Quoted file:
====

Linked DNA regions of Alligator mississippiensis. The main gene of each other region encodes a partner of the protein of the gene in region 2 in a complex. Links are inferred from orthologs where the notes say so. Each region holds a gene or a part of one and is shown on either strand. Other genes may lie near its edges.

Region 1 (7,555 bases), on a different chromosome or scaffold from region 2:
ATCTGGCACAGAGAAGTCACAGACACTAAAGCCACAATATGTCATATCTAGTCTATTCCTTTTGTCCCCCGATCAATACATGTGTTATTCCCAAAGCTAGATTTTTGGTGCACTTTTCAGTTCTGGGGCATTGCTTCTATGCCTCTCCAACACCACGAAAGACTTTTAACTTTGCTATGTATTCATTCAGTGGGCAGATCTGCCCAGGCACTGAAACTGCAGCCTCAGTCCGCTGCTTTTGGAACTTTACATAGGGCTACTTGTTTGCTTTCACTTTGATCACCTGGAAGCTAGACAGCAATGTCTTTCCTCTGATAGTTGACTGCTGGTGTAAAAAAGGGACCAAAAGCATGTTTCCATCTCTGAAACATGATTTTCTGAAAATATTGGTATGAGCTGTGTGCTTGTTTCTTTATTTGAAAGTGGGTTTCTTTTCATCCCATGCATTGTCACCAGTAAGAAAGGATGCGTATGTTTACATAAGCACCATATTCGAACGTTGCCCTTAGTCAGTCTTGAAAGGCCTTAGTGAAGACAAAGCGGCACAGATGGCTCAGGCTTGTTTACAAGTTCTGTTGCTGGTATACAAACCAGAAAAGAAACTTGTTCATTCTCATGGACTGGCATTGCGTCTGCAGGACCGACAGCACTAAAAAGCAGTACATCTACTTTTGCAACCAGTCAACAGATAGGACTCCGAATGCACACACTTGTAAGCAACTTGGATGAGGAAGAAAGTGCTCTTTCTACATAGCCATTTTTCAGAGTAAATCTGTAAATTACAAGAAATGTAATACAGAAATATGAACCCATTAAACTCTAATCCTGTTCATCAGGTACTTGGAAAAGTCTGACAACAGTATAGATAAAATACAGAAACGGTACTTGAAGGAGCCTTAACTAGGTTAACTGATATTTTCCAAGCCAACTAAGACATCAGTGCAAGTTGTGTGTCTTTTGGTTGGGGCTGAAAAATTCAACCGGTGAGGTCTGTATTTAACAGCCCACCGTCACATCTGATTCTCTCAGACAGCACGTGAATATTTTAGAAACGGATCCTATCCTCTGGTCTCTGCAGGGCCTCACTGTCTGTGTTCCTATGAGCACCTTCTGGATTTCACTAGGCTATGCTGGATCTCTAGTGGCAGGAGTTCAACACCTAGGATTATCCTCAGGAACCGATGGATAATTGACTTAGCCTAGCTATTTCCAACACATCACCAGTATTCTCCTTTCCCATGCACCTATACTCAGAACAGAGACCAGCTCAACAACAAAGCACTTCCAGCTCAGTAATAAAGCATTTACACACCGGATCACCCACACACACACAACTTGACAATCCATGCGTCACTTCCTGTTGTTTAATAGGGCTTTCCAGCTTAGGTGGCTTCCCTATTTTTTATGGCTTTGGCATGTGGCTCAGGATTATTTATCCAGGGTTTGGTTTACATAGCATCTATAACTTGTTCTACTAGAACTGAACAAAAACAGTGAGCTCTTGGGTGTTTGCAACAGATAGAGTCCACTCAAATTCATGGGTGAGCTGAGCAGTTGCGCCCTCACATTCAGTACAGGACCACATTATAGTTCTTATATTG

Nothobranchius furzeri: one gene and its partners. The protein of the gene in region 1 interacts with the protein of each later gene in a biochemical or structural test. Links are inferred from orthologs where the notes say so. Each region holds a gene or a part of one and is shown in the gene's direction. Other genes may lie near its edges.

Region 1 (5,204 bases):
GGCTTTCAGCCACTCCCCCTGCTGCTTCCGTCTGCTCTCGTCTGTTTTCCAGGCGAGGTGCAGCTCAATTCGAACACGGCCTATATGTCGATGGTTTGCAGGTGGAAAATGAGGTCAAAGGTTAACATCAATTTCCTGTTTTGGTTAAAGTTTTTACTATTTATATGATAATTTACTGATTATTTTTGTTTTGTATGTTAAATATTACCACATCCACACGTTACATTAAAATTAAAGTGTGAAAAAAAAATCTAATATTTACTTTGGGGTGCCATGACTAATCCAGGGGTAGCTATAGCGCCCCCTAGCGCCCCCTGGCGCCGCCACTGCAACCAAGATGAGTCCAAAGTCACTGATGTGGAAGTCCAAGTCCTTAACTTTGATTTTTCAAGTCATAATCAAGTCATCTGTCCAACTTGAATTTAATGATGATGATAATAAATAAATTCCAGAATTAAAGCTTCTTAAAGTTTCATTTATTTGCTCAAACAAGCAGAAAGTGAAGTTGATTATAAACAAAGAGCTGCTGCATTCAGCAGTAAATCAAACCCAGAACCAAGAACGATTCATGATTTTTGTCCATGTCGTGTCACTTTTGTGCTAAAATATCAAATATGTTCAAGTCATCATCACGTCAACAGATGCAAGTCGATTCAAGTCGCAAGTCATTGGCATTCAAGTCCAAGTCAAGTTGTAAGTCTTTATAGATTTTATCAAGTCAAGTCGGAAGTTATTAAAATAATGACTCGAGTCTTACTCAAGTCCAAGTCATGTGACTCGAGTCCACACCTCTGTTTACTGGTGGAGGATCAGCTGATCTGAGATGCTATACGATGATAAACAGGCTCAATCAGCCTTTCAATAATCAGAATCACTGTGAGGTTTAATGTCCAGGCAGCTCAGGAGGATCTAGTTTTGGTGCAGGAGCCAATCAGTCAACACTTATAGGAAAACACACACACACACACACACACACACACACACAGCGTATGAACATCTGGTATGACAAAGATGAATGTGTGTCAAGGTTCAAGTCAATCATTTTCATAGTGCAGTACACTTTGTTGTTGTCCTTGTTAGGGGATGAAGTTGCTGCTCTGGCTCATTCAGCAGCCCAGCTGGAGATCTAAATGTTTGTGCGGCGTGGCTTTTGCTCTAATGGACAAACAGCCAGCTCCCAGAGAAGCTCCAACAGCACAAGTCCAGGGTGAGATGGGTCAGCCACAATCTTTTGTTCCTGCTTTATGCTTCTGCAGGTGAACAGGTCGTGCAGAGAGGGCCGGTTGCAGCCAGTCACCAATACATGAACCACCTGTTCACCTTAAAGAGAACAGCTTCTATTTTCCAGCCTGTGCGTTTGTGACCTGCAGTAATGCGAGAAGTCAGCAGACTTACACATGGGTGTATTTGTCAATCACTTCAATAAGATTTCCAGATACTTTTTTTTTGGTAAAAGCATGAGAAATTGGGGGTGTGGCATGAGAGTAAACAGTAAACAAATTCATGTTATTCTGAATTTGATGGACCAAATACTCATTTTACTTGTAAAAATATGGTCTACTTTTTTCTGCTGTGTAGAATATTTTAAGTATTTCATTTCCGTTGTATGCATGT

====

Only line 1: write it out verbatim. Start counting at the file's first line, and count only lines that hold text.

Linked DNA regions of Alligator mississippiensis. The main gene of each other region encodes a partner of the protein of the gene in region 2 in a complex. Links are inferred from orthologs where the notes say so. Each region holds a gene or a part of one and is shown on either strand. Other genes may lie near its edges.